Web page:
However, due to this, many average everyday users find Windows PC to be more complicated than Macs. Macs are considered a more "set it and forget it" machines, i.e. one doesn’t have to make a lot of changes to settings or applications, once the computer is up and running. Macs are considered to be easier to use which is why many call a Mac the computer for lazy people. This is mainly due to the fact that Macs come already loaded with a number or applications that are designed by Apple or Apple affiliates and are optimized for usage by that Mac. Most settings on the Mac can be changed in the control panel with a few exceptions. Windows, on the other hand, runs a number of third party applications, whose settings have to be tweaked in order to get optimized behavior.
Also due to this, Macs are less prone to crashes and are considered more reliable. This also makes it pretty easy to figure out what's going wrong with a Mac. Macs have three applications that are all in the same place and help you figure out what could be the problem. These are the Activity Monitor (a more powerful version of Windows Task Manager), Console (which shows all system logs in one place), and Disk Utility (which helps one identify disk integrity issues).
In case something does go wrong with the computer and one cannot figure out what, one can always take the computer to the service center. Here Apple has an advantage, as no matter what the problem is (hardware or software), the user only has to contact and deal with Apple service center. However, in a Windows computer, if it is a software problem, one would have to contact Microsoft; if it is a hardware problem, one has to contact the company who made the software, which could be one, or many, depending on the computer’s components.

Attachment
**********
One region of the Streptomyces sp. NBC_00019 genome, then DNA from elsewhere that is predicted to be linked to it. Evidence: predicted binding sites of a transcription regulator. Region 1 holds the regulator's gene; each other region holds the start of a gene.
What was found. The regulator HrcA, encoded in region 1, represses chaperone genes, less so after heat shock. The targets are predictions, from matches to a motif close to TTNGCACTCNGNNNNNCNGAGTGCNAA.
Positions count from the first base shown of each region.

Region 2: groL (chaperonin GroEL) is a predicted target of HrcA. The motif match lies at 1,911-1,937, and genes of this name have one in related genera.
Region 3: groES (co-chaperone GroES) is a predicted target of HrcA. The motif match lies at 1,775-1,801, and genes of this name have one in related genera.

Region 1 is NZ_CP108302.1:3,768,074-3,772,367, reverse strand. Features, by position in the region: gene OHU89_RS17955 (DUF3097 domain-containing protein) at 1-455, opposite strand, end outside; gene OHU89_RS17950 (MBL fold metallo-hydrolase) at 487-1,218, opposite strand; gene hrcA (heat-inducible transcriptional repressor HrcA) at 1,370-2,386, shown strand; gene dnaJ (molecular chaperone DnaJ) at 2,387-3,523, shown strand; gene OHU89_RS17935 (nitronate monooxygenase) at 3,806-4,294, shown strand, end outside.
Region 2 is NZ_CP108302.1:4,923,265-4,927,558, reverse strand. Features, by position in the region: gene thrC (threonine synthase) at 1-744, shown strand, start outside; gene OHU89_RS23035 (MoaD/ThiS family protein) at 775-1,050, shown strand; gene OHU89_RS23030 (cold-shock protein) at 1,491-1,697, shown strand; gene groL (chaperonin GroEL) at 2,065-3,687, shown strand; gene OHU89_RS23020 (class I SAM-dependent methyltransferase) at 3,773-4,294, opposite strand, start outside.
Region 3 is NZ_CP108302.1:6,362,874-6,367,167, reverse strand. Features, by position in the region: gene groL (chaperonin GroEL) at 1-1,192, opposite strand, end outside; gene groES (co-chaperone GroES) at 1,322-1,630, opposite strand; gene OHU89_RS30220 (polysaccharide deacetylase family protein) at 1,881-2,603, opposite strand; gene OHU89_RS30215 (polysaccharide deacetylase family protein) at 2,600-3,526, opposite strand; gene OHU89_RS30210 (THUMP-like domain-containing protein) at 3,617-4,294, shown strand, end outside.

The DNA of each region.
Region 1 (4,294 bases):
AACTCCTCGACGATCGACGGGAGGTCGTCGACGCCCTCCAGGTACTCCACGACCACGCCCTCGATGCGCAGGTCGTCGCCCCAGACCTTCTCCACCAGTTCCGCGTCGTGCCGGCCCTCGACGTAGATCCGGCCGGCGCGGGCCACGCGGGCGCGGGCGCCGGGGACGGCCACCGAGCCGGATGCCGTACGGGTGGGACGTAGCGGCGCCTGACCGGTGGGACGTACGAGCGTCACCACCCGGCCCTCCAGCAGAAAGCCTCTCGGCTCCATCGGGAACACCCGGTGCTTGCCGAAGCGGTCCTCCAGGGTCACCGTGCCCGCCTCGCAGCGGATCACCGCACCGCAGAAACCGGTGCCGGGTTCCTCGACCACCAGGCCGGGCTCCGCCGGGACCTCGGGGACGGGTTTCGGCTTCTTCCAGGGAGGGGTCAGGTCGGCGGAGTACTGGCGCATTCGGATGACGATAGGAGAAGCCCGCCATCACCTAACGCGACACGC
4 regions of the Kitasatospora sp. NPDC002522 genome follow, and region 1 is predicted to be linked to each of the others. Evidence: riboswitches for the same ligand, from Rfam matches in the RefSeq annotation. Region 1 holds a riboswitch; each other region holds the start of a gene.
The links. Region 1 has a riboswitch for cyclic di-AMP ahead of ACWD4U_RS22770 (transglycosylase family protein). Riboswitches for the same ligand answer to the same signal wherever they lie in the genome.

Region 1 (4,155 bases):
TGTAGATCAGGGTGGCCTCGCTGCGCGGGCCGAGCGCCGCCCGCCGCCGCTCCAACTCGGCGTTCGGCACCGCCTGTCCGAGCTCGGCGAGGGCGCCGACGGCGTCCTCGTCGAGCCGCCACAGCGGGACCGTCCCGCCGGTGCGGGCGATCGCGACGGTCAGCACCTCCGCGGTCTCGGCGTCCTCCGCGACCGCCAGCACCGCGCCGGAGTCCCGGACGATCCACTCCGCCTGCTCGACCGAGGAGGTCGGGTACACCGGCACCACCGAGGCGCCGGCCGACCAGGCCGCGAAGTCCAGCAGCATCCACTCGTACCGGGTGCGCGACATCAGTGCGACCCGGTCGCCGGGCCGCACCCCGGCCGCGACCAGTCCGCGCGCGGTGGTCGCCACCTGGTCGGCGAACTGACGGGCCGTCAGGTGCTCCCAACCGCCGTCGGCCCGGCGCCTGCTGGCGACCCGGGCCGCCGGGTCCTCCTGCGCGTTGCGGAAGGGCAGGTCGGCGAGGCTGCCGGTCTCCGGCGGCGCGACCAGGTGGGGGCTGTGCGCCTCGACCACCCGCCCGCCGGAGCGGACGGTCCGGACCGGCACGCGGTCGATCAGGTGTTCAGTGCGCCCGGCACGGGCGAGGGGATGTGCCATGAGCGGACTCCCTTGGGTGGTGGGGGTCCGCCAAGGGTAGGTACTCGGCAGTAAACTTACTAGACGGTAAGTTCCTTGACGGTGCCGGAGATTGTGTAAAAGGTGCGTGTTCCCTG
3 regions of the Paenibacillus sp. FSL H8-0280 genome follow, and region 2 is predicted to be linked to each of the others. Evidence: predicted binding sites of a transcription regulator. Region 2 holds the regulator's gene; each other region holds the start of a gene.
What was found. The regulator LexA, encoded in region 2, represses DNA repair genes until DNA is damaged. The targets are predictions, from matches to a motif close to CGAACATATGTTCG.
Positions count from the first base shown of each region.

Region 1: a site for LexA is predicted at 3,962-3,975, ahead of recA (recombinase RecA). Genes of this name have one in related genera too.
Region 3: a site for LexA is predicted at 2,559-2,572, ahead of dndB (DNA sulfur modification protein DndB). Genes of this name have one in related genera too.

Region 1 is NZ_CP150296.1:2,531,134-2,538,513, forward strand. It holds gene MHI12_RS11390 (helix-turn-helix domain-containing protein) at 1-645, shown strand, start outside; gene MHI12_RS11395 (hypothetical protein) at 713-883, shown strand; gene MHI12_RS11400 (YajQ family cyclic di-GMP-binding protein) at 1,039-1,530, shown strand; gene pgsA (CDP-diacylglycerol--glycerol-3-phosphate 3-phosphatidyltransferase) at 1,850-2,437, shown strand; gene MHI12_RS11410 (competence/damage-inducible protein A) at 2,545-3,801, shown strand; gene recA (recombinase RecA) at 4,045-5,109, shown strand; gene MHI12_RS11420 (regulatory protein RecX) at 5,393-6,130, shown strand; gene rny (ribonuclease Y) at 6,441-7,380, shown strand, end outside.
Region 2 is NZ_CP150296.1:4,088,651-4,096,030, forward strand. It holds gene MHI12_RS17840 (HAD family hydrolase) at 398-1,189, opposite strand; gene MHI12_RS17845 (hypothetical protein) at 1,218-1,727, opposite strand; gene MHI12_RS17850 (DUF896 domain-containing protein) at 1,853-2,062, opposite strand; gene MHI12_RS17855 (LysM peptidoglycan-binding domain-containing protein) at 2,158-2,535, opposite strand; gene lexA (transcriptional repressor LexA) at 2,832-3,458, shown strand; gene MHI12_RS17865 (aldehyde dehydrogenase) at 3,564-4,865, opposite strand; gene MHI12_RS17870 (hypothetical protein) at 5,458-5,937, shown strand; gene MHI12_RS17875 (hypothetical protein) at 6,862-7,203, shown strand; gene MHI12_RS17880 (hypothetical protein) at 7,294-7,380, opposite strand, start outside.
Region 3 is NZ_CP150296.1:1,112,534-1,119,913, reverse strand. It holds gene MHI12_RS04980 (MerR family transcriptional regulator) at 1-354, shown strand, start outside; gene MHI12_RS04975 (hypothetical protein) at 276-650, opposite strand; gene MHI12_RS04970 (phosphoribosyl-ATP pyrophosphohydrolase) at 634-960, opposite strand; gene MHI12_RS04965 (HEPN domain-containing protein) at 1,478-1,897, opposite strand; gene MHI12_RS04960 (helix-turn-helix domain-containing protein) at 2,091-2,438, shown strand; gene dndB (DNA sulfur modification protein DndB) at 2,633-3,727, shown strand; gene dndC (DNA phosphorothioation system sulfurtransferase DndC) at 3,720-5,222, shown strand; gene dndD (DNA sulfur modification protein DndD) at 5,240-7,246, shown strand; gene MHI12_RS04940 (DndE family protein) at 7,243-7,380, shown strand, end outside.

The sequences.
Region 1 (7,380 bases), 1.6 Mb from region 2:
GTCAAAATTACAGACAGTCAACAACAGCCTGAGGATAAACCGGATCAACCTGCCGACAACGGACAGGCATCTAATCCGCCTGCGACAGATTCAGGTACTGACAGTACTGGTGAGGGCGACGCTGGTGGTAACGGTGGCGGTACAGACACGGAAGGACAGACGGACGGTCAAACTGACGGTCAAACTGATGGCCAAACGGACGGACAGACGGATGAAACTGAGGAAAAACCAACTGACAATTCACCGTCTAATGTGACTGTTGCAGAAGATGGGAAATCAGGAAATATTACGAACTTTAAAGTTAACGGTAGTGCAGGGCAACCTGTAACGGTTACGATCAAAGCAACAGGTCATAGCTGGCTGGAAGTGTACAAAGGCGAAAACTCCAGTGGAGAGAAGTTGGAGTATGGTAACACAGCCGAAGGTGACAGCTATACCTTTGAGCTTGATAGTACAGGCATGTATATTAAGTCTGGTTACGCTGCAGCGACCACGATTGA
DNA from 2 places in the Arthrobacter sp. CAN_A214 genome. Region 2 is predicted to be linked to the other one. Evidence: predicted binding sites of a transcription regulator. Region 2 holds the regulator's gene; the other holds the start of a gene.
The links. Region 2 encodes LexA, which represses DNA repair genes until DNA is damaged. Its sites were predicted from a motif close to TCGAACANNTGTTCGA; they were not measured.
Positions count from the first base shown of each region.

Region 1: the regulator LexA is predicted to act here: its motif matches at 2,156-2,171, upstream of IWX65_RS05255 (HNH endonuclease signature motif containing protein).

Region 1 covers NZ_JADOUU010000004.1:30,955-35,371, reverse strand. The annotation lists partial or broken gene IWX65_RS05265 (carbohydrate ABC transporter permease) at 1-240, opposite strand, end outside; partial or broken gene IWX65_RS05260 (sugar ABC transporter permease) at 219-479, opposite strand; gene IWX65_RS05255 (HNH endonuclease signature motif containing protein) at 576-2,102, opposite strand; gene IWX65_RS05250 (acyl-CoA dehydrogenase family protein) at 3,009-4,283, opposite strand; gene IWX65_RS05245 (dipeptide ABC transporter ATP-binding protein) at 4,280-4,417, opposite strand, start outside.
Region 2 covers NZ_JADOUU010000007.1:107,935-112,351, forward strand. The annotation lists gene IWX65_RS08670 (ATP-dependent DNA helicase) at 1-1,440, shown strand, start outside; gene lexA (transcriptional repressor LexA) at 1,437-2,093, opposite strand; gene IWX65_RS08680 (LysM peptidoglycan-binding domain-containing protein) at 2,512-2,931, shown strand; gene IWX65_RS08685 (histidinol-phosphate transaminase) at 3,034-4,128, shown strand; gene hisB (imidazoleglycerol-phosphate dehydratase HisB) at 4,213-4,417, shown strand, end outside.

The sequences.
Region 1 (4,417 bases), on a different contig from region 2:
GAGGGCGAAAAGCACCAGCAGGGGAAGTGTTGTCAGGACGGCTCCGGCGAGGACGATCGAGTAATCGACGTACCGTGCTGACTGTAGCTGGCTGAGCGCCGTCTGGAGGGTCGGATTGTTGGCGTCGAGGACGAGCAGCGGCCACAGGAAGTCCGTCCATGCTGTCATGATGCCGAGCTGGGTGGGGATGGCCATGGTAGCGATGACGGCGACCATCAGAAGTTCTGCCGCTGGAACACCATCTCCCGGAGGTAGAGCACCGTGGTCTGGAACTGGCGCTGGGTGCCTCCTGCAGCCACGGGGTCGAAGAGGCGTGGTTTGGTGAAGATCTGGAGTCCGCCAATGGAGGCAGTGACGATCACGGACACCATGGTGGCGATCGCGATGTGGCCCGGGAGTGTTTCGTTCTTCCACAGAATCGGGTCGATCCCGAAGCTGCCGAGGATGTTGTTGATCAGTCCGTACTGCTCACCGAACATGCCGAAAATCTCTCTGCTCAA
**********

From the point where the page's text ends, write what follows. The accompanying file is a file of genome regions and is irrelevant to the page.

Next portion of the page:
Apple’s front-end customer service is considered to be good, but the company may come of as smug and arrogant, often dragging out the repairing period and claiming that the problem is not covered in the warranty.
In addition to the previous differences, the booting time for Macs in much less than Windows; Mac OS X starts up from a cold boot in about 25 seconds, whereas Windows can take up to minutes. Mac also has near-instant suspend and resume, which allows the computer to start from where it was left of in the previous session. The advantage of this is that one does not need to reboot the computer for every session like in Windows; a process that takes minutes. This is the reason that Windows takes so long to startup after shutdown.
Moreover, many users today grew up with Windows operating system, which is why many find OS X interface counterintuitive to them, as it is very different than Windows. Many have a hard time transition to OS X, as they first have to unlearn habits learned on Windows, and then relearn them on OS X, such as keyboard shortcuts, folder options, etc. This is why not many users choose to transition to OS X. This is also part of the reason why OS X’s market share is low and slow in growing.
However, the usage of either Windows or OS X is more or so depended on preference. Whether one chooses to but a computer with Windows or OS X is solely depended on their own preference and usability. Many programmers and gamers prefer Windows, due to its adaptability and higher number of games and applications available; while many students and visual artists prefer Mac OS X, due to its higher visuals and graphics, as well as easier usability.